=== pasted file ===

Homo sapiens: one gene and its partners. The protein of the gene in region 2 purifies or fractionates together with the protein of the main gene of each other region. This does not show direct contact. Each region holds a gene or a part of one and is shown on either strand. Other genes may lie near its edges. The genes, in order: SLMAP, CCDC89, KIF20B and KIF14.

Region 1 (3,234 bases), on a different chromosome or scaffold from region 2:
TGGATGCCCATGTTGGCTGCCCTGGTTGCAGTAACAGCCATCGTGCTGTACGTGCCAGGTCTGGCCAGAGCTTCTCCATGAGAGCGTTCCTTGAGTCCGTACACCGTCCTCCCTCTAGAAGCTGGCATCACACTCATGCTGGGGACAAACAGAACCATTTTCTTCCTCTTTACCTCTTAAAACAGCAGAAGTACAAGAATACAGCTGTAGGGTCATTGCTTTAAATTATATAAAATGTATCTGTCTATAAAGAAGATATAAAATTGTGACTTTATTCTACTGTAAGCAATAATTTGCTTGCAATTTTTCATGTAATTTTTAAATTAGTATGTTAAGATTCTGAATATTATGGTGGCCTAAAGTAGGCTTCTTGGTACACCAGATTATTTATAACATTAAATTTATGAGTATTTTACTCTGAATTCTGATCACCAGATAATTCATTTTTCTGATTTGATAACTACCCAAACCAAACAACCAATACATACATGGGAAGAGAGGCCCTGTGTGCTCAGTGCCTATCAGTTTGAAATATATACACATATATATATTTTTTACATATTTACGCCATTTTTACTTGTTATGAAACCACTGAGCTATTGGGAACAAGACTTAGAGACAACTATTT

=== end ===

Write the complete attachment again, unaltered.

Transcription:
Homo sapiens: one gene and its partners. The protein of the gene in region 2 purifies or fractionates together with the protein of the main gene of each other region. This does not show direct contact. Each region holds a gene or a part of one and is shown on either strand. Other genes may lie near its edges. The genes, in order: SLMAP, CCDC89, KIF20B and KIF14.

Region 1 (3,234 bases), on a different chromosome or scaffold from region 2:
TGGATGCCCATGTTGGCTGCCCTGGTTGCAGTAACAGCCATCGTGCTGTACGTGCCAGGTCTGGCCAGAGCTTCTCCATGAGAGCGTTCCTTGAGTCCGTACACCGTCCTCCCTCTAGAAGCTGGCATCACACTCATGCTGGGGACAAACAGAACCATTTTCTTCCTCTTTACCTCTTAAAACAGCAGAAGTACAAGAATACAGCTGTAGGGTCATTGCTTTAAATTATATAAAATGTATCTGTCTATAAAGAAGATATAAAATTGTGACTTTATTCTACTGTAAGCAATAATTTGCTTGCAATTTTTCATGTAATTTTTAAATTAGTATGTTAAGATTCTGAATATTATGGTGGCCTAAAGTAGGCTTCTTGGTACACCAGATTATTTATAACATTAAATTTATGAGTATTTTACTCTGAATTCTGATCACCAGATAATTCATTTTTCTGATTTGATAACTACCCAAACCAAACAACCAATACATACATGGGAAGAGAGGCCCTGTGTGCTCAGTGCCTATCAGTTTGAAATATATACACATATATATATTTTTTACATATTTACGCCATTTTTACTTGTTATGAAACCACTGAGCTATTGGGAACAAGACTTAGAGACAACTATTT